Friday, April 8, 2016
Saturday, February 20, 2016
It is a beautiful day here in Chicago. 50 degrees and Sunny. There is a slight breeze and things even smell fresh. It's the kind of day that reminds me why I want to live here, braving Chicago winters. It's also the kind of day that gets my spring cleaning juices flowing. This morning, I had such an urge to clean that I attacked my studio, starting with the area under my sewing table where I store finished quilts (I have two 4' x 6' tables pushed together for sewing so it is pretty wide.) I didn't get very far, however, because the moment I started pulling out the quilts, I noticed paint - PAINT! - in a big blob on the top quilt. And it was dried. As I have mentioned before, my basement/studio is a shared space. My girls are down there regularly, and anything even remotely 'crafty' happens there because we can leave everything out while we work (not like when we work on the kitchen table) and it's easy to clean up down there. Lately, we've been doing some painting projects, and my soon-to-be four year old loves to sneak down there and experiment. She's pretty sneaky....and she's pretty fast. She can do some major damage in a short amount of time :).
So I am thinking that somehow, she took some paint under the table (which, for your information, also doubles as a fort, office, doll house and restaurant, depending on the day.) and got it on my quilt. I was crestfallen - and convinced the sample was ruined forever. I rushed the quilt over to my laundry sink (as if an extra minute would make a difference) and started scrubbing. And.....after the lightest application of laundry soap, the paint came out! Phew! Crisis averted. I threw the quilt in the washing machine, and went on my merry way.
You know how something that happens in the morning can steer your actions for the rest of the day? That's exactly what happened to me this morning. Washing one quilt inspired me to freshen up all of the others. When not out on trunk shows, my quilts are stored, in the dark, some in large suitcases and some in storage bins. They never get dirty, but sometimes, to me anyway, they smell stale from being packed up. I am super sensitive to smells....they are very important to me. Let me reword that...it is very important to me that things smell....nice. So here's how I launder quilts, whether they have been packed up, or freshly quilted and bound:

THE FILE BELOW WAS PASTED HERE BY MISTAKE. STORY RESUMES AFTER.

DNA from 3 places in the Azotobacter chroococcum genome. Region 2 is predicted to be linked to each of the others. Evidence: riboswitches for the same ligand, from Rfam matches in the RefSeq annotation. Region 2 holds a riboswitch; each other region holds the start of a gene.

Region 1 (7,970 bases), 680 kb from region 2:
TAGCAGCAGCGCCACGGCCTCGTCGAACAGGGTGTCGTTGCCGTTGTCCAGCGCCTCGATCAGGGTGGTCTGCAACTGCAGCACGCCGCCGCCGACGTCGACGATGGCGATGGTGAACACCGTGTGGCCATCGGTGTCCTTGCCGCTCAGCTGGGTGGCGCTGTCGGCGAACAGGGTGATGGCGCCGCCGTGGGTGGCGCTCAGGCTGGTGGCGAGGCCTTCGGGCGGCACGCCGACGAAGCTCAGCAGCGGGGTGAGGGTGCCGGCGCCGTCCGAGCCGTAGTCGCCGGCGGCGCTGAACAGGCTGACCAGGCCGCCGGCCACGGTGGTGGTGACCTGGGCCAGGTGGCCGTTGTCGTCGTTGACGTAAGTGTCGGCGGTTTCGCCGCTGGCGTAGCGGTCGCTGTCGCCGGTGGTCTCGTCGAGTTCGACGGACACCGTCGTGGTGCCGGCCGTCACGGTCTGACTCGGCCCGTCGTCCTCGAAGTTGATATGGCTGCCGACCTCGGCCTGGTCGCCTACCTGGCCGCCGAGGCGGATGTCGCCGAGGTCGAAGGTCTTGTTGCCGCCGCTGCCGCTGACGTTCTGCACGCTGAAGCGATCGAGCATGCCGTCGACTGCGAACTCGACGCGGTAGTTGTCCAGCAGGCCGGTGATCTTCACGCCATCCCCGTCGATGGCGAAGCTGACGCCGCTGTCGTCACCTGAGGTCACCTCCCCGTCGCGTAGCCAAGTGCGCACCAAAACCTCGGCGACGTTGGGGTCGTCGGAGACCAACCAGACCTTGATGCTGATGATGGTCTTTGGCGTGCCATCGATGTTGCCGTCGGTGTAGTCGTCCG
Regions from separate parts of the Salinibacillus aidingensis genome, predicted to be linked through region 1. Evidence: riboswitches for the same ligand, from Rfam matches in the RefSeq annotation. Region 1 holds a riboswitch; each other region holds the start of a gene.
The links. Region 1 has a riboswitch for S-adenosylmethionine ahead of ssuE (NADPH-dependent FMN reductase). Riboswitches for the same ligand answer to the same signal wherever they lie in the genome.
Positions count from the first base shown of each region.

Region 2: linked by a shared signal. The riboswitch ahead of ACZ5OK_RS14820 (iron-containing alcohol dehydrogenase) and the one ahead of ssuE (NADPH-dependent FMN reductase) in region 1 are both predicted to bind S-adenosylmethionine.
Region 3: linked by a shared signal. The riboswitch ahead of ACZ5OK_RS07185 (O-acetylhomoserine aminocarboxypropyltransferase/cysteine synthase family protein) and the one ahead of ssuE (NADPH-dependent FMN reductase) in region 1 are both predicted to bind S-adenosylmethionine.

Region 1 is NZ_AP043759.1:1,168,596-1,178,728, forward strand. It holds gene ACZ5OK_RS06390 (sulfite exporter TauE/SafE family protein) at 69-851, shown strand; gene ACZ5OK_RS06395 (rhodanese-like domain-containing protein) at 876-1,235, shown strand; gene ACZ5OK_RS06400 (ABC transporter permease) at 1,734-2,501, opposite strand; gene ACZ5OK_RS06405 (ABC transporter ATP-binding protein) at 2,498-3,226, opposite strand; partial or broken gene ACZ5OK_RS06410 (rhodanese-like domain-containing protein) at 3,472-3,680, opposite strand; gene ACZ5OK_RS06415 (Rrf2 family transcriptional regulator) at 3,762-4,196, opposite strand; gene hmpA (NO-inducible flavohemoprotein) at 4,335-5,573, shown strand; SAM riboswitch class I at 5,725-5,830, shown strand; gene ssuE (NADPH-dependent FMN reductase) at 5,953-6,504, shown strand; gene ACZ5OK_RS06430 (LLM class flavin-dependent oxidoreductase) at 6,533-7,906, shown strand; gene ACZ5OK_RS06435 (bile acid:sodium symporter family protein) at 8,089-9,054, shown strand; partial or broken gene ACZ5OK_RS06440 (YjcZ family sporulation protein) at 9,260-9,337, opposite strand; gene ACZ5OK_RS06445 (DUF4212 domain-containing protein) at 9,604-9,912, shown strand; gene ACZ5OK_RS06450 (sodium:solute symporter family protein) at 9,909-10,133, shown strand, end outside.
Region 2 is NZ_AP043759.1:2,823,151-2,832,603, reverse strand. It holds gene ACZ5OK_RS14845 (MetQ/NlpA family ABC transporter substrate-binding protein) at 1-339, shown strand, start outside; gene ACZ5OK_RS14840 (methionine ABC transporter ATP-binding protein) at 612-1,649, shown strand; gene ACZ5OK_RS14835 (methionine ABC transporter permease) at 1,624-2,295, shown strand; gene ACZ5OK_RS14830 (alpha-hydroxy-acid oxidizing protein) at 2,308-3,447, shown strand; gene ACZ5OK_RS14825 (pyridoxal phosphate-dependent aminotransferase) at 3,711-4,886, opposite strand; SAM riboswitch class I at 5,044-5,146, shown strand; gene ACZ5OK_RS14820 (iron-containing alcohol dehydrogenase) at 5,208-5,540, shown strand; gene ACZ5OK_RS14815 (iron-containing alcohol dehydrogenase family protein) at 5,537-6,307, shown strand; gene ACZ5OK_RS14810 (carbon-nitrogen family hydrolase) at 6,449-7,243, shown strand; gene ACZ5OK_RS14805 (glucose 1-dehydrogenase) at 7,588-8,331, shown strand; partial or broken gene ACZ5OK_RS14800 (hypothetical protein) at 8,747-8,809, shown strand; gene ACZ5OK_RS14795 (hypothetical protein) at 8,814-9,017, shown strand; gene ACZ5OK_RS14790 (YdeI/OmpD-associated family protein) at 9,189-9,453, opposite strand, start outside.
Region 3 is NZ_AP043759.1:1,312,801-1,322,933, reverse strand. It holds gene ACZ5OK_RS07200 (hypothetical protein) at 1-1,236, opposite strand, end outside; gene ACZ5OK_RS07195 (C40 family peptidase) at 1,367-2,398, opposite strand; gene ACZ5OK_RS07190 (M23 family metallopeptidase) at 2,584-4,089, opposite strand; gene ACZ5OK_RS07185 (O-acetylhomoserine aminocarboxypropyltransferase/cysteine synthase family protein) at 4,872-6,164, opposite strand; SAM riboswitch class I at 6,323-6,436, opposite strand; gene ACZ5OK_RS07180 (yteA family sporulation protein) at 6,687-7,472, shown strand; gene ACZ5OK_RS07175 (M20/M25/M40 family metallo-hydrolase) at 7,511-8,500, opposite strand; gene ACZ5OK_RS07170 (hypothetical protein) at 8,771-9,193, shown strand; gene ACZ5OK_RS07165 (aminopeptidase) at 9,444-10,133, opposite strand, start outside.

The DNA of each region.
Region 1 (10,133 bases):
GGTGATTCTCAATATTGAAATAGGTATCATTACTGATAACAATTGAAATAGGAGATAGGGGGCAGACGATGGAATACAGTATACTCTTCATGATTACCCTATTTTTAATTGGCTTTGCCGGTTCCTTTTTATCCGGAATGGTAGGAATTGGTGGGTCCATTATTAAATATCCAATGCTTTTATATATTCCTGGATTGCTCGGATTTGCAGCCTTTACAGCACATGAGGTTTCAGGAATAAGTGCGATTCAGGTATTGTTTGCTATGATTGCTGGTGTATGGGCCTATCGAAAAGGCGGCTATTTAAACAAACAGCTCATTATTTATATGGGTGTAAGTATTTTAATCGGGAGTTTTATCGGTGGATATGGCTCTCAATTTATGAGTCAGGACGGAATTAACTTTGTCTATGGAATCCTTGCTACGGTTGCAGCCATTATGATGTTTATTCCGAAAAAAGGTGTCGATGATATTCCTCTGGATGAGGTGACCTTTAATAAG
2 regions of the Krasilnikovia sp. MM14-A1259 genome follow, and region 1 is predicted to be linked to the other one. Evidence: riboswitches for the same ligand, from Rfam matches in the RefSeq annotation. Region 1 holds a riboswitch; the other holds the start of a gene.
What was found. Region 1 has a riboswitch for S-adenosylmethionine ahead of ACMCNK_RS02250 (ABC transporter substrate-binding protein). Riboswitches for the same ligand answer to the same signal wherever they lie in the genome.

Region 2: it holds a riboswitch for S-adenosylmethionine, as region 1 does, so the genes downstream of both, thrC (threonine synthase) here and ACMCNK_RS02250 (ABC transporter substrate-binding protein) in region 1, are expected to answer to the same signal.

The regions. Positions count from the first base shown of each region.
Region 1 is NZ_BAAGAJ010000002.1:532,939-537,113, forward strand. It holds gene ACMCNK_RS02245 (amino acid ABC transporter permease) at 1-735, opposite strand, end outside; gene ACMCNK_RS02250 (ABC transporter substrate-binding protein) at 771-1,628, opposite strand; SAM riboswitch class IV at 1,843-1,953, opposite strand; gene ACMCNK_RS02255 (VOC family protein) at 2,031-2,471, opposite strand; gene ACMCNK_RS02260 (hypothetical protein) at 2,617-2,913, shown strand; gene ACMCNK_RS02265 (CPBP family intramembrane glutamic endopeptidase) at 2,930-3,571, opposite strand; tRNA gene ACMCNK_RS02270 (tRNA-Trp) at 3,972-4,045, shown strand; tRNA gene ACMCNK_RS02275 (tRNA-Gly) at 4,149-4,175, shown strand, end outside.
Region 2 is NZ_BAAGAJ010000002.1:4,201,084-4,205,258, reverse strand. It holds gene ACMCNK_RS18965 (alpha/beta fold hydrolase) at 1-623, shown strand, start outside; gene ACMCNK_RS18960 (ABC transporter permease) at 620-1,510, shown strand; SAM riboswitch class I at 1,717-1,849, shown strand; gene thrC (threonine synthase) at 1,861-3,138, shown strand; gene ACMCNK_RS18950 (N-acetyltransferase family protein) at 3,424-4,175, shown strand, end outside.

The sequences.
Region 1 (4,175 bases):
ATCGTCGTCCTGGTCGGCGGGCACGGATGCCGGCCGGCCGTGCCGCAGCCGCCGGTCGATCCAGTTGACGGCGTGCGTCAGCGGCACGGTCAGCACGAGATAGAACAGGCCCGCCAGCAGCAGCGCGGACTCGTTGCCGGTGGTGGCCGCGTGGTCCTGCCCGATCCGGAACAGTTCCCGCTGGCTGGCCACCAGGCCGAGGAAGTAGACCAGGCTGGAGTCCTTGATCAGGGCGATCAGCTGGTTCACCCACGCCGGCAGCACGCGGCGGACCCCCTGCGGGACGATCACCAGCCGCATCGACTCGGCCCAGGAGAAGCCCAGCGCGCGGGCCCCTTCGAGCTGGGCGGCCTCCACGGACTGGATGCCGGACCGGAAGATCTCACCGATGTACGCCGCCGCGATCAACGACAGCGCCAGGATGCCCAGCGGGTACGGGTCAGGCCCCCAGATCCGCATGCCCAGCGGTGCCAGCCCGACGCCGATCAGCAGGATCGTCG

I put them in the wash with 'tap cold' water (yes, this happens to be a setting on my machine.) I DO NOT use detergent. Detergents are not good for the fabrics and can speed up or trigger the fading process. A good resource on this subject is the book From Fiber to Fabric by Harriet Hargrave (C&T, 1997). There is a lot of information in here about washing your fabrics and the chemistry involved. Even the temperature of your water and the chlorine it may be treated with can affect your fabrics. If you need to use something soap-like, you can use Orvus soap paste, or, I have even had Ivory dish liquid (the clear kind) suggested as a good alternative. I have never tried either of these so I can't speak to their performance. If I put anything at all in the washer with my quilts, it's a splash of plain white vinegar. This freshens them up perfectly. But honestly, I often wash them without any soap or vinegar. I have found that even on the quilts my family uses (these are the ones that get 'dirty'...the edges especially where they are in contact frequently with skin oils) it usually isn't necessary to use a soap. The wash cycle and vinegar seem to do the trick. I should also mention that I have a front load washing machine, so I do not need to worry about agitating. Growing up, my mother would fill the machine, let a quilt soak, swish it around by hand, and then drain the machine. Most of the quilts she was washing were hand-quilted, however, and they needed to be treated a little differently.